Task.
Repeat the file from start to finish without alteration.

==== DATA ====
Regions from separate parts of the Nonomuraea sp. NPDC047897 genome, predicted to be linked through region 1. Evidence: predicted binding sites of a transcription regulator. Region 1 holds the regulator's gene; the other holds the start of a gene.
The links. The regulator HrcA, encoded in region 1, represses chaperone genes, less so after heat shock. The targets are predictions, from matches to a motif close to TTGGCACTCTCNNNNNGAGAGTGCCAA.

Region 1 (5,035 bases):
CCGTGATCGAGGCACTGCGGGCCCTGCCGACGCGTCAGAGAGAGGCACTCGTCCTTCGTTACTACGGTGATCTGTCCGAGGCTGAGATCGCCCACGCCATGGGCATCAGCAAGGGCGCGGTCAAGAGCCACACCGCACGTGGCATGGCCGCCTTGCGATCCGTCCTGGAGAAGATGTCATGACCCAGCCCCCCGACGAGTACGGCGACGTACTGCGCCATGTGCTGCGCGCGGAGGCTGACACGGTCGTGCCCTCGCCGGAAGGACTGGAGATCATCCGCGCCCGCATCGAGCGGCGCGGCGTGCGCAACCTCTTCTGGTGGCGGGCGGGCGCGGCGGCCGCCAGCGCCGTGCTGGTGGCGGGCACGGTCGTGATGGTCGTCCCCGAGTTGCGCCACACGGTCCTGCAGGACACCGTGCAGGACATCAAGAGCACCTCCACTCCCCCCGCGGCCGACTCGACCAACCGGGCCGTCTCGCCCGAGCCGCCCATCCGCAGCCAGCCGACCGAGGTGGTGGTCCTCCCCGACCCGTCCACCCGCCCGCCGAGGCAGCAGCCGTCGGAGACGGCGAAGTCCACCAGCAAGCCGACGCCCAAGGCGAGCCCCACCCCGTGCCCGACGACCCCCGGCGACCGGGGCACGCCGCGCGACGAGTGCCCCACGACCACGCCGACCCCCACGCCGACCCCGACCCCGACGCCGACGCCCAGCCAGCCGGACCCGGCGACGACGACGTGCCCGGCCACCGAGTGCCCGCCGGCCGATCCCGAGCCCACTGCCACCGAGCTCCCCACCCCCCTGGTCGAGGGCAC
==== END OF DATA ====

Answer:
Regions from separate parts of the Nonomuraea sp. NPDC047897 genome, predicted to be linked through region 1. Evidence: predicted binding sites of a transcription regulator. Region 1 holds the regulator's gene; the other holds the start of a gene.
The links. The regulator HrcA, encoded in region 1, represses chaperone genes, less so after heat shock. The targets are predictions, from matches to a motif close to TTGGCACTCTCNNNNNGAGAGTGCCAA.

Region 1 (5,035 bases):
CCGTGATCGAGGCACTGCGGGCCCTGCCGACGCGTCAGAGAGAGGCACTCGTCCTTCGTTACTACGGTGATCTGTCCGAGGCTGAGATCGCCCACGCCATGGGCATCAGCAAGGGCGCGGTCAAGAGCCACACCGCACGTGGCATGGCCGCCTTGCGATCCGTCCTGGAGAAGATGTCATGACCCAGCCCCCCGACGAGTACGGCGACGTACTGCGCCATGTGCTGCGCGCGGAGGCTGACACGGTCGTGCCCTCGCCGGAAGGACTGGAGATCATCCGCGCCCGCATCGAGCGGCGCGGCGTGCGCAACCTCTTCTGGTGGCGGGCGGGCGCGGCGGCCGCCAGCGCCGTGCTGGTGGCGGGCACGGTCGTGATGGTCGTCCCCGAGTTGCGCCACACGGTCCTGCAGGACACCGTGCAGGACATCAAGAGCACCTCCACTCCCCCCGCGGCCGACTCGACCAACCGGGCCGTCTCGCCCGAGCCGCCCATCCGCAGCCAGCCGACCGAGGTGGTGGTCCTCCCCGACCCGTCCACCCGCCCGCCGAGGCAGCAGCCGTCGGAGACGGCGAAGTCCACCAGCAAGCCGACGCCCAAGGCGAGCCCCACCCCGTGCCCGACGACCCCCGGCGACCGGGGCACGCCGCGCGACGAGTGCCCCACGACCACGCCGACCCCCACGCCGACCCCGACCCCGACGCCGACGCCCAGCCAGCCGGACCCGGCGACGACGACGTGCCCGGCCACCGAGTGCCCGCCGGCCGATCCCGAGCCCACTGCCACCGAGCTCCCCACCCCCCTGGTCGAGGGCAC